Alex Cole-Hamilton criticizes the Scottish government for concrete risks

Concerns about reinforced aerated concrete (RAAC) have increased after it was revealed that pupils at 104 schools in England had to be placed in temporary accommodation over concerns about the material’s presence.

The Scottish Government said it takes the problem in public buildings north of the border “very seriously”.

But Mr Cole-Hamilton claimed it was “ridiculous” that the Government failed to speed up investigations over the summer school holidays.

READ MORE: Ninewells and Queen Elizabeth hospitals both have RAAC concerns

His comments came after UK Schools Secretary Nick Gibb told the BBC’s Today that the government had discovered “over the summer” a number of cases where RAAC, thought to be low-risk, “actually turned out to be turned out to be unsafe”.

Schools were closed just before the start of the English school holidays after the collapse of a beam in a school building, with no external indications of a critical hazard.

Mr Cole-Hamilton said: “Ministers need to pull their heads out of the sand and take action.”

“We now know from England that beams previously considered safe can still collapse catastrophically.

“Does Scotland need tragedy before ministers take this seriously?”

“This problem has been brewing for months and it is ridiculous that the Scottish Government has not used the summer to properly assess the extent of the problem and put repairs in place.

“The government needs to name the schools that have this concrete and state what measures are being taken to make them safe.

“We know this potentially lethal concrete lies over patients and students.”

“This can also be the case in other public buildings.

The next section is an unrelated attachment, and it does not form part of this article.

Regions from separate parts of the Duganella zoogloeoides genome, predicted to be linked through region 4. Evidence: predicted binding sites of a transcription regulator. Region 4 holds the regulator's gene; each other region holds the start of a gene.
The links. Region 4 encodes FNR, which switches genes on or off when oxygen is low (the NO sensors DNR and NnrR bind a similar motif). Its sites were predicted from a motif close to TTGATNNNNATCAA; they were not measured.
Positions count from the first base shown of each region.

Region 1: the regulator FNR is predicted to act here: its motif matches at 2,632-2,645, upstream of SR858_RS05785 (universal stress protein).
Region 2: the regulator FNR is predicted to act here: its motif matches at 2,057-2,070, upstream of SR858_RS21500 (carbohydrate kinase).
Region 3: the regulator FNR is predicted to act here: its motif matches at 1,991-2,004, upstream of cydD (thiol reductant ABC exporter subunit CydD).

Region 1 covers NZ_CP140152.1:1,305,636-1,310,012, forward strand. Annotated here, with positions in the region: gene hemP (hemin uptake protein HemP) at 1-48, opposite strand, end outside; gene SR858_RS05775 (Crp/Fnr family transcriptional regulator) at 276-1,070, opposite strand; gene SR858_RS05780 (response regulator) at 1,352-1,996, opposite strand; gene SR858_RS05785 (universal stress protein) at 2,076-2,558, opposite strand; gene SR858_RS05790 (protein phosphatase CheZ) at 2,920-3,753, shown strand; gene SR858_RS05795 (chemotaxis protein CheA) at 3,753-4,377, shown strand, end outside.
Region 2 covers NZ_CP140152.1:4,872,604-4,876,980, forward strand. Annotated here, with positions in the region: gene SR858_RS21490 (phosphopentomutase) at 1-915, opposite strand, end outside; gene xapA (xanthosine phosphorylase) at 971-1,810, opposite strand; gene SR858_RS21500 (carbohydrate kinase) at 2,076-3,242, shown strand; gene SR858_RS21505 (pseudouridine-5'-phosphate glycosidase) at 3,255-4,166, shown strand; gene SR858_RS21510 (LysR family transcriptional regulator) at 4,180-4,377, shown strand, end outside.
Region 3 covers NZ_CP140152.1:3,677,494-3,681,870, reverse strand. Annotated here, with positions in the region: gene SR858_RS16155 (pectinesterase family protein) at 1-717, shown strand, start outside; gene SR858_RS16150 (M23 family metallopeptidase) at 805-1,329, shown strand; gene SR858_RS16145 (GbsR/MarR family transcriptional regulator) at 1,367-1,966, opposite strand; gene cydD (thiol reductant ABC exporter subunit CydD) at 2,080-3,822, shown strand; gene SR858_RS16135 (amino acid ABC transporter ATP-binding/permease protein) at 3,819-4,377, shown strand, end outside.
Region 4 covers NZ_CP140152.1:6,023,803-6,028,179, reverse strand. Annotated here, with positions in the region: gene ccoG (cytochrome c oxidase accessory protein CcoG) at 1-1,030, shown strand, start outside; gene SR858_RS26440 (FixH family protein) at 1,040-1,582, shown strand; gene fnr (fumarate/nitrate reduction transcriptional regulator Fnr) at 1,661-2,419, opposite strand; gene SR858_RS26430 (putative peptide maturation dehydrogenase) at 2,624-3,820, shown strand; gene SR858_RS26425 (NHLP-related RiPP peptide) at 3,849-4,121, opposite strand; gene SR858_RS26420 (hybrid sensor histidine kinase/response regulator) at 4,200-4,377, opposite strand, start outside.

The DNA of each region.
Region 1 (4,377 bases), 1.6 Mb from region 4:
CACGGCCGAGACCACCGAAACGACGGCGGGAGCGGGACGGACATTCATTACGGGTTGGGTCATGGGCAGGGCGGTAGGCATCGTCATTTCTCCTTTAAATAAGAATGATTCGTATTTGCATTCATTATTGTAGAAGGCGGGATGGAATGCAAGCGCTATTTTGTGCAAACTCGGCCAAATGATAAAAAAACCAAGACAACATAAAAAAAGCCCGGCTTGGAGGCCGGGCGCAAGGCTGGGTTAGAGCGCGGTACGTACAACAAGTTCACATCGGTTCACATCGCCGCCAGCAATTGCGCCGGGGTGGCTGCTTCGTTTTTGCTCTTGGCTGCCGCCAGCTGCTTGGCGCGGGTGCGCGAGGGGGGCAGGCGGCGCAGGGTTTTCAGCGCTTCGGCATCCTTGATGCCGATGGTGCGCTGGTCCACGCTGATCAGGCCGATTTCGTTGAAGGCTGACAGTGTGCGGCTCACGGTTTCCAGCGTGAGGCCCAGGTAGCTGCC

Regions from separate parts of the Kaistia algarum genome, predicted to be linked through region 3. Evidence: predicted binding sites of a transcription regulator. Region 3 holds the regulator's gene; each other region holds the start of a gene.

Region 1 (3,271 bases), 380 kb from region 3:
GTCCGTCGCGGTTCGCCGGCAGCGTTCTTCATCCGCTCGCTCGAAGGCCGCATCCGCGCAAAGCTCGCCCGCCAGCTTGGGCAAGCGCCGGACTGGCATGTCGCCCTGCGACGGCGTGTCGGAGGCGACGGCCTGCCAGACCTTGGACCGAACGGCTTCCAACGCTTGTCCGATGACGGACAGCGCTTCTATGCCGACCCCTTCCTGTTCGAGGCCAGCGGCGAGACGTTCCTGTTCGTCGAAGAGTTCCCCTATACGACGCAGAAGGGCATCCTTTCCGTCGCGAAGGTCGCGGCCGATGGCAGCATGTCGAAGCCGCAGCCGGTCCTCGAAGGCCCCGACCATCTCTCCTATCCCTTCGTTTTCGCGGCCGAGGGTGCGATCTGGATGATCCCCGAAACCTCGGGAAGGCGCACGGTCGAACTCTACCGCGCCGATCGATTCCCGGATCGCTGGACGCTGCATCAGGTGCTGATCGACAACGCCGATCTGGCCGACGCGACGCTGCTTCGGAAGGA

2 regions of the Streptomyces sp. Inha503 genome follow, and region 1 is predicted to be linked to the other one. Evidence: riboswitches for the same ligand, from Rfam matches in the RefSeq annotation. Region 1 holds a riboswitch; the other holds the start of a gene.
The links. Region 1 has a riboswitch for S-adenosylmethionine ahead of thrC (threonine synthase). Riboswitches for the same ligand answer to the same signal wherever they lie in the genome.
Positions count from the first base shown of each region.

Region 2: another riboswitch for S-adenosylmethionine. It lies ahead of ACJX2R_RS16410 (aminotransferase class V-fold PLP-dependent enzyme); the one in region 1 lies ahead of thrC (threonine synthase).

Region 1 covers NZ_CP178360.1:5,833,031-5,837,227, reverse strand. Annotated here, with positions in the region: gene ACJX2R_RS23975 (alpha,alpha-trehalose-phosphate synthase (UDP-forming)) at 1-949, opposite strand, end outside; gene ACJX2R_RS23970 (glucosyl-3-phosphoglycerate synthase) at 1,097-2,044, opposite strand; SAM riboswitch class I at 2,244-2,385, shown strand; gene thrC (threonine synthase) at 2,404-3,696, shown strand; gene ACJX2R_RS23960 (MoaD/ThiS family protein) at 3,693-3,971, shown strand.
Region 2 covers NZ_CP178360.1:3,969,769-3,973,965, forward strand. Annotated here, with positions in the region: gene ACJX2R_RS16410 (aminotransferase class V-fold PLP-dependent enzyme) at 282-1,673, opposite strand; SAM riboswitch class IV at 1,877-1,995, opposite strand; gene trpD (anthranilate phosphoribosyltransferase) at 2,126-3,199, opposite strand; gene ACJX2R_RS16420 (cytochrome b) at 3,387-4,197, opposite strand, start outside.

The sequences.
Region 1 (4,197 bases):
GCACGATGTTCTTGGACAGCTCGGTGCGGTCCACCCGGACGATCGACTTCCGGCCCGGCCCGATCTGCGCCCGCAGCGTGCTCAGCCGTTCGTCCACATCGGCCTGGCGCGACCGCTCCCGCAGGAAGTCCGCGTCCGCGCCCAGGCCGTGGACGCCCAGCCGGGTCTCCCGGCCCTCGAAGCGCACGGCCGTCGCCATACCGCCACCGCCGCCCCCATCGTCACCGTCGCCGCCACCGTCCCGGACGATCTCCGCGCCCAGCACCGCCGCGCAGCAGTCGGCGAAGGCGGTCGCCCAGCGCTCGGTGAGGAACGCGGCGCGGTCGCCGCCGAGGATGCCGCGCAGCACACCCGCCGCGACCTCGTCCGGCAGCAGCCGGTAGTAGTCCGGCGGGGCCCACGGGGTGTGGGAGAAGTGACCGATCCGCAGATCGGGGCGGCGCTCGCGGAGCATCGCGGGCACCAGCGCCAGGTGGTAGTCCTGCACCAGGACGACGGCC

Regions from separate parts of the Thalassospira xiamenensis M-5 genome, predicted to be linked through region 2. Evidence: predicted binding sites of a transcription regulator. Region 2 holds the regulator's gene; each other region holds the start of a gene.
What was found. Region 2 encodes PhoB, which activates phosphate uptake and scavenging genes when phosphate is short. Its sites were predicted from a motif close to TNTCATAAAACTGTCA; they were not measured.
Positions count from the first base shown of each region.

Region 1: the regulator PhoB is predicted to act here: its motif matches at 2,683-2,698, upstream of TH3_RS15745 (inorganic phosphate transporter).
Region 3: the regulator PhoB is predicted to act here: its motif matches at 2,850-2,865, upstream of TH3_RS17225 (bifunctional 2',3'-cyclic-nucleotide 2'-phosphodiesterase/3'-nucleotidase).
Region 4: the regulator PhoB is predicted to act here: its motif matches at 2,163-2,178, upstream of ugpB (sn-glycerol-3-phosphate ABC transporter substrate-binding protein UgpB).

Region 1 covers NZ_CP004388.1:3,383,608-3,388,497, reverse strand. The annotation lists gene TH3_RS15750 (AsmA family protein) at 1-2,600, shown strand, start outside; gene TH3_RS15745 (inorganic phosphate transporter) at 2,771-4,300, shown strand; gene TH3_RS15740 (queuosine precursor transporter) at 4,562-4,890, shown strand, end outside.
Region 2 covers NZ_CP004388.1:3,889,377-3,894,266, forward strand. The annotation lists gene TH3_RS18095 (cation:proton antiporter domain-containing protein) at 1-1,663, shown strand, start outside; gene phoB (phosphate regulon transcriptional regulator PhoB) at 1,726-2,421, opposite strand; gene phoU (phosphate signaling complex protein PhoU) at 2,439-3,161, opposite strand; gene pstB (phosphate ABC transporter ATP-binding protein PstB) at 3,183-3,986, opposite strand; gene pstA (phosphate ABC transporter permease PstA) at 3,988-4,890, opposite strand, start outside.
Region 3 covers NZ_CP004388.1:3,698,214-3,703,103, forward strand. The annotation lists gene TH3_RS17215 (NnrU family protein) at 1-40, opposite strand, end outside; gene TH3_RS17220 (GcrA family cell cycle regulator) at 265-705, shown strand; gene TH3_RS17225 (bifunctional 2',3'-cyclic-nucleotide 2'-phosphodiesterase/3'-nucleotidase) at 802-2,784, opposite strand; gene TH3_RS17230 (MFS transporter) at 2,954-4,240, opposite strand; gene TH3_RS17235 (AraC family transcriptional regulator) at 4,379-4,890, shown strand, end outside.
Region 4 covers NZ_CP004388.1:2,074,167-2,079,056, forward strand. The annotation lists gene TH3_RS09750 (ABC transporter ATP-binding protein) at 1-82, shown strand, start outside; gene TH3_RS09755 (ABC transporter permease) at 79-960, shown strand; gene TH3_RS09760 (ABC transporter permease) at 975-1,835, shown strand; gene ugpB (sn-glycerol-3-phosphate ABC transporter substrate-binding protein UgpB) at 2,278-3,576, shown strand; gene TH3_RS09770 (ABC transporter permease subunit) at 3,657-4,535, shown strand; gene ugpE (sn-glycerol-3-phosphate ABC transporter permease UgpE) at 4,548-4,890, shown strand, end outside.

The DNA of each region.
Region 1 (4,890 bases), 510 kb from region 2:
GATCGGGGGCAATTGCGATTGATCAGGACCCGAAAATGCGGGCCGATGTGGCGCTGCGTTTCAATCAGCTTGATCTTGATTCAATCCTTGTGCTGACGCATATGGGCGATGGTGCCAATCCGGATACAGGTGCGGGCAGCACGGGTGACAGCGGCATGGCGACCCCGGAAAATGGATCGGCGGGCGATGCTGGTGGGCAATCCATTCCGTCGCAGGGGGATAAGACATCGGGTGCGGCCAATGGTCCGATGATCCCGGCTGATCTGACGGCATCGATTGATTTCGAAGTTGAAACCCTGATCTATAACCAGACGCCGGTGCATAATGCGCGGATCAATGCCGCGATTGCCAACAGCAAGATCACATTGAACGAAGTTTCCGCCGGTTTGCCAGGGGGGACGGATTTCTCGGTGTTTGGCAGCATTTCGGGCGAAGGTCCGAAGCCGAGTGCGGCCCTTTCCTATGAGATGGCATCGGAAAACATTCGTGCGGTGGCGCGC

“Ministers need to set out how they will support struggling schools, universities, hospitals and more to identify at-risk buildings and carry out any necessary rehabilitation work.”

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In June, Mr Cole-Hamilton called on the First Secretary to set up a fund to help local councils and health officials remove the material from buildings such as schools and hospitals.

A request for information revealed that RAAC was present in at least four health departments and 37 schools across Scotland.

In July it was reported that pupils at Cramond and Trinity primary schools in Edinburgh were being taught in portable classroom units following the discovery of RAAC.

In August Perth and Kinross Council and Moray Council announced they would be removing RAAC boards from local schools.

Subsequently, the Scottish Liberal Democrats announced that West Lothian and East Lothian City Councils had told the Scottish Government that deploying RAAC in their buildings could cost more than £80m.

NHS Scotland had said an assessment of around 250 NHS buildings was underway but the work would take six to eight months.

Information on Lothian Local Councils revealed that there is more than £80m worth of work to tackle the RAAC.

In a question to the Scottish Government in July this year, Mr Cole-Hamilton asked whether RAAC was present at Scottish Government buildings.

In response, the Government said it had not conducted an inspection in the Scottish Government’s core area since 2021, but added that “a specialist has been appointed to help develop a framework for conducting building inspection surveys”.

According to the guidelines of the Institution of Structural Engineers, the material may only be replaced if it is in poor condition and poses a high risk. Otherwise it can be treated on site.

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